Protests over gender-based violence; media banned from parliamentary sittings
In Albania, a new draft-law “On the Registration of Non-profit Organisations” was undertaken in 2020, in response to recommendations of the Council of Europe Committee of Experts on the Evaluation of Anti-Money Laundering Measures and the Financing of Terrorism (MONEYVAL). The Global NPO Coalition on FATF noted that the draft law has some fundamental problematic issues that may lead to restrictions on the right to establish an NPO Law. The law imposes the obligation to register on all NPOs – contrary to the international standards on freedom of association. Amnesty International has also noted the weaponisation of counter-terrorism laws in Albania to silence critics and crack down on NGOs.
Civil society in the country has followed the drafting process of the new draft law and noted that the principles and legal framework of public consultation have not been respected, and that the dialogue has not been inclusive, timely and transparent. In a public appeal, over 120 CSOs have raised concerns that the draft law seriously violates freedom of association, the principle of legal clarity, and that of proportionality of coercive measures. Moreover, the draft law creates overlap in coercive measures introduced and double reporting requirements with the existing legal framework. On 24th June 2021, during the plenary session of the Albanian Parliament, the draft law “On the Registration of NPOs” was approved, despite the objections from CSOs and their public appeal not to approve the draft law and to rather open a wide-ranging discussion in response to their requests and recommendations.
In a separate development, human rights and LGBTI rights activists have been accused of “degenerating society” after announcing that they are preparing for a long legal battle in support of a lesbian couple who wish to register as parents of two baby girls – after the authorities said only one of them could be recognised, as a single mother.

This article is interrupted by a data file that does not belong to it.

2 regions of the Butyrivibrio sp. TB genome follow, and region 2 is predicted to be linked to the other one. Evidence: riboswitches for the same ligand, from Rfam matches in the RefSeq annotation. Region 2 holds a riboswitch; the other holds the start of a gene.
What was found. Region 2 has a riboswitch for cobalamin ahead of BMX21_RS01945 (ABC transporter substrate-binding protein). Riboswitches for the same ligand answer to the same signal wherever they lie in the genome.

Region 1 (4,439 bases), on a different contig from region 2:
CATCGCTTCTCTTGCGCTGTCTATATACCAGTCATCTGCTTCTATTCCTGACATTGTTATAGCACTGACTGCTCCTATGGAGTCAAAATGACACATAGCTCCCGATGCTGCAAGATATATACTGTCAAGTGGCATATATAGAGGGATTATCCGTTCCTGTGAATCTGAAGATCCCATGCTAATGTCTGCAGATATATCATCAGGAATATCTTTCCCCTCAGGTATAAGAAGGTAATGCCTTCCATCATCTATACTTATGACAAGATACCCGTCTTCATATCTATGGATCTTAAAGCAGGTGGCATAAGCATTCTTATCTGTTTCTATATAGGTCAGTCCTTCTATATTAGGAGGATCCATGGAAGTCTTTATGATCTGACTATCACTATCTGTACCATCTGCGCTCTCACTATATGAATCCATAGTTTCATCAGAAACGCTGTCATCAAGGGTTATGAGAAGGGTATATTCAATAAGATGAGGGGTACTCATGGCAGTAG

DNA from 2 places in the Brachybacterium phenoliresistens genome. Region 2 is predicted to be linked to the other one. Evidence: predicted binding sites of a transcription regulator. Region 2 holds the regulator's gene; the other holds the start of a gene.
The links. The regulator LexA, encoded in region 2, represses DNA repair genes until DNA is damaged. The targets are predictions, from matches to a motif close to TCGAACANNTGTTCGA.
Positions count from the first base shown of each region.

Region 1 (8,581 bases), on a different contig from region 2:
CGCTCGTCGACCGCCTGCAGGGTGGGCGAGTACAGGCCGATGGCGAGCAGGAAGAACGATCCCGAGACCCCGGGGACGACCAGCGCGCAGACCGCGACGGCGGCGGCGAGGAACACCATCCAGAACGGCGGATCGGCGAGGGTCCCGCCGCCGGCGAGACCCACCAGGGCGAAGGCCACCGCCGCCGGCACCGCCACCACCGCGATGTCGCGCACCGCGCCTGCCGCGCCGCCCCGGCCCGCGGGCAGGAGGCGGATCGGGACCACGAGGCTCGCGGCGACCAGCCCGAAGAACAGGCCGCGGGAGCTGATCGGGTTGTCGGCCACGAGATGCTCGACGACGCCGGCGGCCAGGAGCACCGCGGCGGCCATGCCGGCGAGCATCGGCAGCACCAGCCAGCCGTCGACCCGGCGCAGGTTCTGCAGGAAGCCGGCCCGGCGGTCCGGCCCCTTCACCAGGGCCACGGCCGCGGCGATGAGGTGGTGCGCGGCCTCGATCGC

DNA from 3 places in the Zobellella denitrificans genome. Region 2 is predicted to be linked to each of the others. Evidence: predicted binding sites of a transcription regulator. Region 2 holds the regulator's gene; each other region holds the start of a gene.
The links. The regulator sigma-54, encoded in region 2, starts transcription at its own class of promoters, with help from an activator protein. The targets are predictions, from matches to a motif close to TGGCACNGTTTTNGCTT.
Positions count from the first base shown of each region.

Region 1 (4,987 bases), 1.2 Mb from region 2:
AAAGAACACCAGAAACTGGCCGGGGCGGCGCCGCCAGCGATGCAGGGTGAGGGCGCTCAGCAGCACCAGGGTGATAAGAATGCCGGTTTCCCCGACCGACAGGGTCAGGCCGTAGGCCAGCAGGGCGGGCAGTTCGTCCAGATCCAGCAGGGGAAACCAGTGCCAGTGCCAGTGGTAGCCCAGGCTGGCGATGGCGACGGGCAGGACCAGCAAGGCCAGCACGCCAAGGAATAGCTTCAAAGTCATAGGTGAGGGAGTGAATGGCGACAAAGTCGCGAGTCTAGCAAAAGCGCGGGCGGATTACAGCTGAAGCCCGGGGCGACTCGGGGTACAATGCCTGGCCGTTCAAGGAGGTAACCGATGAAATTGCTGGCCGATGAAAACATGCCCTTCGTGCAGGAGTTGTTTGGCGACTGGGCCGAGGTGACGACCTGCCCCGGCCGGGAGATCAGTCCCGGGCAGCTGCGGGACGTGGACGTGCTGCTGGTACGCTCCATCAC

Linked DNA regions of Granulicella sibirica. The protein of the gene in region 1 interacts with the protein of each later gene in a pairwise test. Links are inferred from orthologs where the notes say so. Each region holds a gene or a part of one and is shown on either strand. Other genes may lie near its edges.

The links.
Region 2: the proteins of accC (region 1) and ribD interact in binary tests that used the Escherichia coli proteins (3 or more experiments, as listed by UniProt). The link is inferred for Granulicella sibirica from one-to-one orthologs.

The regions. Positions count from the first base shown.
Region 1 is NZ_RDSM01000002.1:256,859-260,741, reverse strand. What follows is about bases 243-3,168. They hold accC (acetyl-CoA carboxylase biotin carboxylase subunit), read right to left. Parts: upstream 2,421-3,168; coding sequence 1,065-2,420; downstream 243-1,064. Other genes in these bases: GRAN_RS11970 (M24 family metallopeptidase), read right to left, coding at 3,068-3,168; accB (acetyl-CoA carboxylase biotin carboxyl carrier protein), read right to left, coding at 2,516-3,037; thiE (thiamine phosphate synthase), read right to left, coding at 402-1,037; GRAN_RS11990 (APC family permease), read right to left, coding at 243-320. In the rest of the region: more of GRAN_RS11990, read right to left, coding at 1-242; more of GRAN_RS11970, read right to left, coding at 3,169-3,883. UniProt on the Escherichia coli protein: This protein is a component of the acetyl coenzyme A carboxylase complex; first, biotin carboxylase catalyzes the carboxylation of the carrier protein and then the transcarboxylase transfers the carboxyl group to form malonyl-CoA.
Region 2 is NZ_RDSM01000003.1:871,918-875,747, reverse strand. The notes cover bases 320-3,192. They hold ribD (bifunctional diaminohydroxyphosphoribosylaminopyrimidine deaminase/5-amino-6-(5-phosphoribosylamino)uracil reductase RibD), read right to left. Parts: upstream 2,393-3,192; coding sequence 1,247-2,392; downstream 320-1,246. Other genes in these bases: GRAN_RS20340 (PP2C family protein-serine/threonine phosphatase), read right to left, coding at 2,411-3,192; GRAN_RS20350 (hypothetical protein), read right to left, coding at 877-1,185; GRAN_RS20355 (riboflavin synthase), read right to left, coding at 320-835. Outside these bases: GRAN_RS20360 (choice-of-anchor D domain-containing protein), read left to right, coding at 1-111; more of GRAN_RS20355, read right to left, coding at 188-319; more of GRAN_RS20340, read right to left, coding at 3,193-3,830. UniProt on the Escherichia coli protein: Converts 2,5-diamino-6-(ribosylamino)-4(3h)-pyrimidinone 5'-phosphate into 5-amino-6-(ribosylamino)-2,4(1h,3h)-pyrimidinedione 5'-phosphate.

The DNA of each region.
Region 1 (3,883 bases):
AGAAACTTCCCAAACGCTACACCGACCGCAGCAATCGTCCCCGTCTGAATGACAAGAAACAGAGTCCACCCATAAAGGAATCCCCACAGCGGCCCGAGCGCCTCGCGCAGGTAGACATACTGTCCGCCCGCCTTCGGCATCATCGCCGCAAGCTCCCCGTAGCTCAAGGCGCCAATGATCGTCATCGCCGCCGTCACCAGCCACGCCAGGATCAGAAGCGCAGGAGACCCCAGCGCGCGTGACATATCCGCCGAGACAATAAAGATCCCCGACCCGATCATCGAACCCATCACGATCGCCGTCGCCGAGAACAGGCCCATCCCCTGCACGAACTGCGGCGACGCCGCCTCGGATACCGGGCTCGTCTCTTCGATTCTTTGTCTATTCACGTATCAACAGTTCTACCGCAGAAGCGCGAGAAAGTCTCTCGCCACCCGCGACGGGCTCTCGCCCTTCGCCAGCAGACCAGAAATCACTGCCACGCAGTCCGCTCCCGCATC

In a major positive ruling, on 5th May 2021, Albania's Constitutional Court scrapped the provision in the penal code which deemed rallies held without police permission illegal. The Court found the obligation to request police permission to stage a protest unconstitutional and ordered parliament to revise the country's penal code.
Several protests were staged during the reporting period:
- On 11th May 2021, human rights activists rallied in the city of Elbasan against domestic violence and the killing of women, after a mother of three was murdered by her husband a week prior to the protest. The women held signs with slogans like: “Women are not property of their husband”, “Keep your hands off our rights” and “Don’t kill my mother”.
- On 17th May 2021, marking one year after Albania's National Theatre was controversially demolished, opponents gathered at the square in Tirana to lay flowers and remember a so-called 'state crime'.
- On 23rd May 2021, hundreds of people protested in Tirana against sexual assault, following news that a minor girl told the police that she was raped on multiple occasions by a group of five people for several months in the small town of Rreshen.